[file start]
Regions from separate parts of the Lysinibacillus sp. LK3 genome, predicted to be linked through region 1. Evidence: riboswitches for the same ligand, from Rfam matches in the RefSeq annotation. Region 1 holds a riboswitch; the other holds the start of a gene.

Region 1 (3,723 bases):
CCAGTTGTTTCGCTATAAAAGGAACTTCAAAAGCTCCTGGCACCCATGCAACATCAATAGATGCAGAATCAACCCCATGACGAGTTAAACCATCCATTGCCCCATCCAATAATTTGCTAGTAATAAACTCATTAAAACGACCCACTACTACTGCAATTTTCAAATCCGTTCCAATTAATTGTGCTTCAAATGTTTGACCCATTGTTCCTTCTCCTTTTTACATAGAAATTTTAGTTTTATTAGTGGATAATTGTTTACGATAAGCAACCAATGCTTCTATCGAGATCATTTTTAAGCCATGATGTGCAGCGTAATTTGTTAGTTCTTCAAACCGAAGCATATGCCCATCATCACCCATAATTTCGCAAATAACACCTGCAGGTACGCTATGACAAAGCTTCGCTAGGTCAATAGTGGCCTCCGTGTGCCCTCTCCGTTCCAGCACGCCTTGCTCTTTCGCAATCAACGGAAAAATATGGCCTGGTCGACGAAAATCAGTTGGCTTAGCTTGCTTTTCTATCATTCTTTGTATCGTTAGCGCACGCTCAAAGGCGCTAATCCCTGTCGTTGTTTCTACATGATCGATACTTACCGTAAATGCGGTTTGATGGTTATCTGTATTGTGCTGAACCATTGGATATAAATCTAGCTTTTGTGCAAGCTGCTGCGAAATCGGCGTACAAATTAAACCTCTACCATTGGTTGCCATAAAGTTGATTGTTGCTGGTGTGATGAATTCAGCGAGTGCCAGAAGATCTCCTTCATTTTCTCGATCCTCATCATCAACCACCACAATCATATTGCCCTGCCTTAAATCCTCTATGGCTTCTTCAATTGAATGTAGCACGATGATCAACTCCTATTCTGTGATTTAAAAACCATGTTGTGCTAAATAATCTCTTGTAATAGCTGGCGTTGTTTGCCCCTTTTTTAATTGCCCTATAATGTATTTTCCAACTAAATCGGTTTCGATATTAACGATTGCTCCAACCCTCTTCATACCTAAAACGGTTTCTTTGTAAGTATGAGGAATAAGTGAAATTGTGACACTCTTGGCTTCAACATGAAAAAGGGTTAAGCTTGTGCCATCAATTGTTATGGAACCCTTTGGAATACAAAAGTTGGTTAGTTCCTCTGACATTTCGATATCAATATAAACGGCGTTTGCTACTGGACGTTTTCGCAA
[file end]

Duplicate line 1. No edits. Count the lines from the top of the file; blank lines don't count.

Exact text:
Regions from separate parts of the Lysinibacillus sp. LK3 genome, predicted to be linked through region 1. Evidence: riboswitches for the same ligand, from Rfam matches in the RefSeq annotation. Region 1 holds a riboswitch; the other holds the start of a gene.